It is enough to say relative to the construction of the new buildings that following the united expression of the Meeting, suitable committees were appointed and wise steps were taken toward adequate facilities for present service and with a view to the larger interests which were expected in the future. A genuine living faith seemed to lay hold of the membership and all the committees. The undertaking was a large one but the Meeting was a large Meeting and there were Christians of unusual stature. During the weeks and months of construction a holy harmony prevailed in the meeting, in the committees - especially the Building Committee - and this spirit seemed to possess the workmen themselves.

During these months the Sunday meetings were held in the Whittier College Chapel which had been so used during another period of emergency. So the work progressed with but few moments of delay during working hours. One occasion only called for delay - this was the program at the laying of the cornerstone. This occurred on the afternoon of February 1, 1917. Thoughtful preparation was made for this event and much publicity was given to it.

Much indeed might be written concerning the great building enterprise but there are historic records which may be referred to by those seeking the history and it need not all be reviewed in this story. Let it suffice to relate that the entire building project was completed to the general satisfaction of all concerned and was recognized that the Whittier Friends had constructed the largest, most substantial and best suited for its purposes, place for worship and plant for religious activities, ever built by the Society of Friends in all the history of Quakers - in all the world. It was an achievement, prompted by a present need and by a faith in future possibilities but, most of all by a loving devotion to the God over all, "that giver of every good and perfect gift", to our Lord and Savior Jesus Christ through whom we have redemptive grace and to the Holy Spirit who is yet "God with us."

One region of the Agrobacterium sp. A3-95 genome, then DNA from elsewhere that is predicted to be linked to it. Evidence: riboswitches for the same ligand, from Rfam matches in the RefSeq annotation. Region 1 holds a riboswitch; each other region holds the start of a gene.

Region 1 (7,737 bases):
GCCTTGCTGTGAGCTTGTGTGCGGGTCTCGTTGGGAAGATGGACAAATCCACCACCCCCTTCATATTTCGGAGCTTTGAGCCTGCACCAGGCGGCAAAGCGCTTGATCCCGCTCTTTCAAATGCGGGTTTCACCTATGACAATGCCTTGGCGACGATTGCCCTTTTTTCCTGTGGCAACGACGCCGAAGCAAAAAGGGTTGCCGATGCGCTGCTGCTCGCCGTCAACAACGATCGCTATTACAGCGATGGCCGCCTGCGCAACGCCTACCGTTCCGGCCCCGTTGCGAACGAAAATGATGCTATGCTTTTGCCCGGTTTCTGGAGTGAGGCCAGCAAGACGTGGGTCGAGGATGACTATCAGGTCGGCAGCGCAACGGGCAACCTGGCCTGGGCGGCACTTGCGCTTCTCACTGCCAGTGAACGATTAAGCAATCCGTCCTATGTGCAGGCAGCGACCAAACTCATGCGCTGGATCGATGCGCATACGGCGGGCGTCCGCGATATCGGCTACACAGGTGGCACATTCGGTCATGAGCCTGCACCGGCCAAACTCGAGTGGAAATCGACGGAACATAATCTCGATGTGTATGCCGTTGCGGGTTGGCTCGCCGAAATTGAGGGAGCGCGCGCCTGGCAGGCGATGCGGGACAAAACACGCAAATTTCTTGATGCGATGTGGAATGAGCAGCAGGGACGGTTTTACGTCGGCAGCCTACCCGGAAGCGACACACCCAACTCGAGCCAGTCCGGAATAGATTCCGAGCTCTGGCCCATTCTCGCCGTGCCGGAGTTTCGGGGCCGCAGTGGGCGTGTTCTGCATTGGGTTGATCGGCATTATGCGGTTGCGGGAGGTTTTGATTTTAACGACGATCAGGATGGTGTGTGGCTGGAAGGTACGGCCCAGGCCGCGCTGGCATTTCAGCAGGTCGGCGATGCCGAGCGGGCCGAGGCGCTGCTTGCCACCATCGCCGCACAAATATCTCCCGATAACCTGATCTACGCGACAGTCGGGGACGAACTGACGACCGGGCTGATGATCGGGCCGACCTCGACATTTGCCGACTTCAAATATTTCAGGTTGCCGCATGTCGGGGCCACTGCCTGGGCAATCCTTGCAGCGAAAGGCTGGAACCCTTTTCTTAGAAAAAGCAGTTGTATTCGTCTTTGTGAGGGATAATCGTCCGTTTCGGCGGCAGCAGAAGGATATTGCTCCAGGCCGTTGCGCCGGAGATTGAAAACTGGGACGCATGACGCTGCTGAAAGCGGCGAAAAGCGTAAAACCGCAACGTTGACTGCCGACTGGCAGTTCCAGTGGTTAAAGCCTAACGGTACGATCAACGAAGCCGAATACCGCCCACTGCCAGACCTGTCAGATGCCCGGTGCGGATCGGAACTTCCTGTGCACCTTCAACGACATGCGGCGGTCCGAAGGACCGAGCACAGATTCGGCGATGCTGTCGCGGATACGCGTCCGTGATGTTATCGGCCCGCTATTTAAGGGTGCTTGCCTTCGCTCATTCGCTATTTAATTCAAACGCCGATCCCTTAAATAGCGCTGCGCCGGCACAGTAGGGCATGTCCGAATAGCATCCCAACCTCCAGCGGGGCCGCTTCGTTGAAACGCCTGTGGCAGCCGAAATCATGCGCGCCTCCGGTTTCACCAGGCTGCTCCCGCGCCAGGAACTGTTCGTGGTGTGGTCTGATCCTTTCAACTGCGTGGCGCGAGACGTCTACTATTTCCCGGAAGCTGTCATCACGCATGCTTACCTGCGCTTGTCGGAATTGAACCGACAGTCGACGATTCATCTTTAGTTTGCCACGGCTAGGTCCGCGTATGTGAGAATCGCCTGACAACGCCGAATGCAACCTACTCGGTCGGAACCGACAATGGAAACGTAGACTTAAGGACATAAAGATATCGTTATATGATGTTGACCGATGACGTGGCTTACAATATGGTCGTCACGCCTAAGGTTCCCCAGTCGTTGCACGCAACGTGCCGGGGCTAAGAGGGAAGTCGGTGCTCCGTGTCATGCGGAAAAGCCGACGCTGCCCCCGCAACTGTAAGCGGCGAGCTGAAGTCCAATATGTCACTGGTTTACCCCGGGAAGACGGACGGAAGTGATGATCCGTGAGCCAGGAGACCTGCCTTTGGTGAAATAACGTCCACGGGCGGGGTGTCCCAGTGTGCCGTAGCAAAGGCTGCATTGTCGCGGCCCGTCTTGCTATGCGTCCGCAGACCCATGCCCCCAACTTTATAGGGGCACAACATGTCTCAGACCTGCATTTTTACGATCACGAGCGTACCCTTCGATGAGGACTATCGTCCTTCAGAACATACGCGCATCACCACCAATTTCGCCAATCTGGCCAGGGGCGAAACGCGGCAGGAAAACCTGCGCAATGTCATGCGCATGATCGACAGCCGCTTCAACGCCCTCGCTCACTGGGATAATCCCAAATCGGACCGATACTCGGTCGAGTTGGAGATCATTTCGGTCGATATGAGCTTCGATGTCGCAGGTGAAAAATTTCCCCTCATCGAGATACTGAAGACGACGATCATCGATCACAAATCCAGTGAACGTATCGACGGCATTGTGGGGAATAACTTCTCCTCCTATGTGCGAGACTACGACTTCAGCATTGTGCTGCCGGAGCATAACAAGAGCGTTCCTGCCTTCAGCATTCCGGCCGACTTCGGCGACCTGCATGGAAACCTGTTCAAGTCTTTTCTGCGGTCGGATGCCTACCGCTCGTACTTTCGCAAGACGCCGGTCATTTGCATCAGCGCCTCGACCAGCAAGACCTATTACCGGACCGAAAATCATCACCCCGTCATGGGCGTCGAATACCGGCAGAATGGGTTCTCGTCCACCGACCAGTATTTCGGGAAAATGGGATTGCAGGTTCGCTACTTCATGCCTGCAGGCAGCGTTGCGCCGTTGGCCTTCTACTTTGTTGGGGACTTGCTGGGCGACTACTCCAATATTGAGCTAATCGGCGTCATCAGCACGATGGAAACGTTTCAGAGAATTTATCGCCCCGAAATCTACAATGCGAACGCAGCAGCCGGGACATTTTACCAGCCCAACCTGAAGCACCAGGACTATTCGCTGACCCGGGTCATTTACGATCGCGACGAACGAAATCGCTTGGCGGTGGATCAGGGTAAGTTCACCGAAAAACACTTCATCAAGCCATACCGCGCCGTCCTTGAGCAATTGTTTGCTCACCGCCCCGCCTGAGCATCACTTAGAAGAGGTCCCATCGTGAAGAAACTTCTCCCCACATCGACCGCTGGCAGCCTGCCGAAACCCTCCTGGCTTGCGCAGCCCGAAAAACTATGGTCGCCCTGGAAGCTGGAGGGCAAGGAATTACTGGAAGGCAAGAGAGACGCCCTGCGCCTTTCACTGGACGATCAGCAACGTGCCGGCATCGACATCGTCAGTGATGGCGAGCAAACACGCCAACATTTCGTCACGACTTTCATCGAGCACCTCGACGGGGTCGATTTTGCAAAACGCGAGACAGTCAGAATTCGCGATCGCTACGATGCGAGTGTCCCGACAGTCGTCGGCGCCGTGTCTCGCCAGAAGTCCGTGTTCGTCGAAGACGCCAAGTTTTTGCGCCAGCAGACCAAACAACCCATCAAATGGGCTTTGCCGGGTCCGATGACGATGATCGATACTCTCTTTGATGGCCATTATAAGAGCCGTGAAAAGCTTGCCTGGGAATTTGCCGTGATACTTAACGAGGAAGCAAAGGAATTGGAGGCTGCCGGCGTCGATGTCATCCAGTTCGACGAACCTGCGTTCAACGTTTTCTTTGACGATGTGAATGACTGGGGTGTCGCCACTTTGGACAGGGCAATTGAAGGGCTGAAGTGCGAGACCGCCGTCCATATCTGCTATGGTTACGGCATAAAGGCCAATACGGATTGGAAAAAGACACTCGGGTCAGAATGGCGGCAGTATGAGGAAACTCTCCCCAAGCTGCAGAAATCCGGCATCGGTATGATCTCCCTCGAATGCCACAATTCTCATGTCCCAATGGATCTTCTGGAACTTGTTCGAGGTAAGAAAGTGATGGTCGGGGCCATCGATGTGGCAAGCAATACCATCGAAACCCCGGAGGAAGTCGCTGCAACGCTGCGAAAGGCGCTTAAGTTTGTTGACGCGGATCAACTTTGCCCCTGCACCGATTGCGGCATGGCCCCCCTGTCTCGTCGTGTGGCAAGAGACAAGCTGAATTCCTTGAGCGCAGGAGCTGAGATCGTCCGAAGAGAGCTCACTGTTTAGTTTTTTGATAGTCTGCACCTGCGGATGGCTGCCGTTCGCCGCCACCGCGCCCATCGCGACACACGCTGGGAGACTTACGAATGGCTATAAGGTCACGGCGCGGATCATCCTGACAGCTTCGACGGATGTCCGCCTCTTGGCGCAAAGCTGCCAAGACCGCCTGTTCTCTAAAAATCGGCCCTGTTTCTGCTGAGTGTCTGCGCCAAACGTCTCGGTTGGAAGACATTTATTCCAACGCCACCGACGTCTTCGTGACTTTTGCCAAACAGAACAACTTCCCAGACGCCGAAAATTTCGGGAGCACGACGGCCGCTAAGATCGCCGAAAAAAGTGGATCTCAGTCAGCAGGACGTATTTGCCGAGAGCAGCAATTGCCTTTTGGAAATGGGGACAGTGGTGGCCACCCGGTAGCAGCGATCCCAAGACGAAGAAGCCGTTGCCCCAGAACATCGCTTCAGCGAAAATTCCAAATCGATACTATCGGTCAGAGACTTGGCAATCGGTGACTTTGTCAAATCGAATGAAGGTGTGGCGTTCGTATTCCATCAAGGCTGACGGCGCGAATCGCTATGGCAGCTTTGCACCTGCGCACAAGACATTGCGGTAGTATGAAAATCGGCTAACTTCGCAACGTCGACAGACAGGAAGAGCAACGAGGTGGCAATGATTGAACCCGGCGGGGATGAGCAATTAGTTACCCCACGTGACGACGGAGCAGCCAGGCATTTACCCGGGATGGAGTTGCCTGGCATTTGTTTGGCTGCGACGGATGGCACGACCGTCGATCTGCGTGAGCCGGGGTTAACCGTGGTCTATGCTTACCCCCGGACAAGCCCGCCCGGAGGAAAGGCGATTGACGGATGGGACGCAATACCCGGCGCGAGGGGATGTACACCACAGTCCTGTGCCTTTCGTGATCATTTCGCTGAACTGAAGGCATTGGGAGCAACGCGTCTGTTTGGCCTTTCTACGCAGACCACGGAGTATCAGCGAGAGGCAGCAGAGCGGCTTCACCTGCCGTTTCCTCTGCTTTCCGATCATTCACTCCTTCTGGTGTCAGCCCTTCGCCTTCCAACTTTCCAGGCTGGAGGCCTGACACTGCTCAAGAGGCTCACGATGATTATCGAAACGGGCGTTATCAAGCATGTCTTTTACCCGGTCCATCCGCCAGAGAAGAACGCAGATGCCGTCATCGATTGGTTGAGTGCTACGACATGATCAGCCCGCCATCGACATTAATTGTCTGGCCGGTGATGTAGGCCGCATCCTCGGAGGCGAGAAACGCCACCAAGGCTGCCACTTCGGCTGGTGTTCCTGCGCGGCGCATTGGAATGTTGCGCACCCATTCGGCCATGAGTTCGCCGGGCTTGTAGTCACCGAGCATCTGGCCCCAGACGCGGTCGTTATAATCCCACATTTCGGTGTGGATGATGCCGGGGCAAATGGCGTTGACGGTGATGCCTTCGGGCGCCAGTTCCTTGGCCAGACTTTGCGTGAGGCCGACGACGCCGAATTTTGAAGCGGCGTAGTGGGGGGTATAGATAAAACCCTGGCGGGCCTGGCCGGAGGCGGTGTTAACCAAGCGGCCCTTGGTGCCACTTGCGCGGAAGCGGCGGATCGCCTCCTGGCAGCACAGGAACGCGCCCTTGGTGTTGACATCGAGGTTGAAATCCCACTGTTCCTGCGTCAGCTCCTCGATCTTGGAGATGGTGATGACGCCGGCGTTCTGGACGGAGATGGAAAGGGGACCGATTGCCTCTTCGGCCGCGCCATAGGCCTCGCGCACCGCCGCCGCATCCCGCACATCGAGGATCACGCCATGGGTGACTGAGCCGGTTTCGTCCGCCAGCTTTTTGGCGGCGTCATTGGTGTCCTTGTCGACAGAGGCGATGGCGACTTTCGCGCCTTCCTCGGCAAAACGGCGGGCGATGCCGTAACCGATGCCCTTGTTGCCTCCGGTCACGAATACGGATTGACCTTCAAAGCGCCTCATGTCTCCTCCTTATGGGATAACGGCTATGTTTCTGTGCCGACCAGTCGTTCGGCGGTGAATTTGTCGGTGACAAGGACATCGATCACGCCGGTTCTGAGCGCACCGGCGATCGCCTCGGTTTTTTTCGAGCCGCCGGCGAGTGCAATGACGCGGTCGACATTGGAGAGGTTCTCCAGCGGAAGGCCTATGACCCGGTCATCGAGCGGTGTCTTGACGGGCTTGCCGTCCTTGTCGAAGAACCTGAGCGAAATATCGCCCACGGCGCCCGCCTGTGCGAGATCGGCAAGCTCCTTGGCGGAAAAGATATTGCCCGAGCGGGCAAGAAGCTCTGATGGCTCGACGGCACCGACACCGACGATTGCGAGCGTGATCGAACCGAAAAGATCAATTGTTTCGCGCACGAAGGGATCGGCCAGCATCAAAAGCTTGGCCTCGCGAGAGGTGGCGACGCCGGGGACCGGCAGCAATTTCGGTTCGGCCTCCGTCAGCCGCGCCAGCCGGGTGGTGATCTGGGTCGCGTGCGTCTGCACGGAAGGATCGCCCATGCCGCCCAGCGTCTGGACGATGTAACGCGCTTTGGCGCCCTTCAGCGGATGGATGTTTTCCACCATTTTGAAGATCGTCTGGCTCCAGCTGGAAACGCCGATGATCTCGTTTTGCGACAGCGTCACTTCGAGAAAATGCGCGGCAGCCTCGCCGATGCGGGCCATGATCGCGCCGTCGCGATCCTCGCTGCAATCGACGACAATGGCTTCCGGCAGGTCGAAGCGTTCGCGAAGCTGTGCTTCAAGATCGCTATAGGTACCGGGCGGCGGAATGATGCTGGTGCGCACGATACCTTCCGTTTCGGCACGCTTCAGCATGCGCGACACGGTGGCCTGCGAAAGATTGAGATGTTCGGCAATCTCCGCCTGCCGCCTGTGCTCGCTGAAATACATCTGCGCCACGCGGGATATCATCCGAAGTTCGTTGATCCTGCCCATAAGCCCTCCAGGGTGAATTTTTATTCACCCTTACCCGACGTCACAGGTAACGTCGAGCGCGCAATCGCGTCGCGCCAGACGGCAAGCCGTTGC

Since its dedication which occurred the seventh of October, 1917, it has been a center of spiritual activity and may it always remain until supplanted by something better as the meeting place of Friends who indeed are Friends of God.

Many possibilities challenge the people of Southern California. They are in easy reach of so many attractive spots all along the many miles of coast line where there are ever changing scenes and the cooling atmosphere coming in from a thousand leagues of restless blue waters is sweet and refreshing. Then in the opposite direction rise the ever alluring mountains with deep scars from the bygone years, with their lofty defiant peaks so outstanding as to be worthy of great individual names, - yes, there they stand elevating here and there the graceful crestline against the clear blue of the midsummer sky while below on barren mountain slope, on stretches of grassy meadow or woodland with its deep and fragrant green is draped that mysterious curtain, so graceful, so delicate, so positively alluring - a purple glow thrown generously by some lovely unseen hand - a new and perfect fabric for each eventide. As out from the worshipping silence there comes a voice like music, as if from bald peak and rugged mountainside, from deep glen and gushing streamlet, from towering pine and spreading oak, from fragrant shrub and the soft grasses and the garden nook where myriads of wildflowers grow, and the voice like music seems to say, "When you weary of your tasks, of the round of daily living, of the great ocean itself with its realities and unrealities, when all else fails to soothe and rest and give delight, then come up hither for here is permanency as well as change, here is rest and here is delight, here where the atmosphere is light and soft and fragrant, come for God is near and His stars not far away. Yes, come ye to the mountains. So it is not strange that in these years at Whittier there were some days for relaxation and diversion.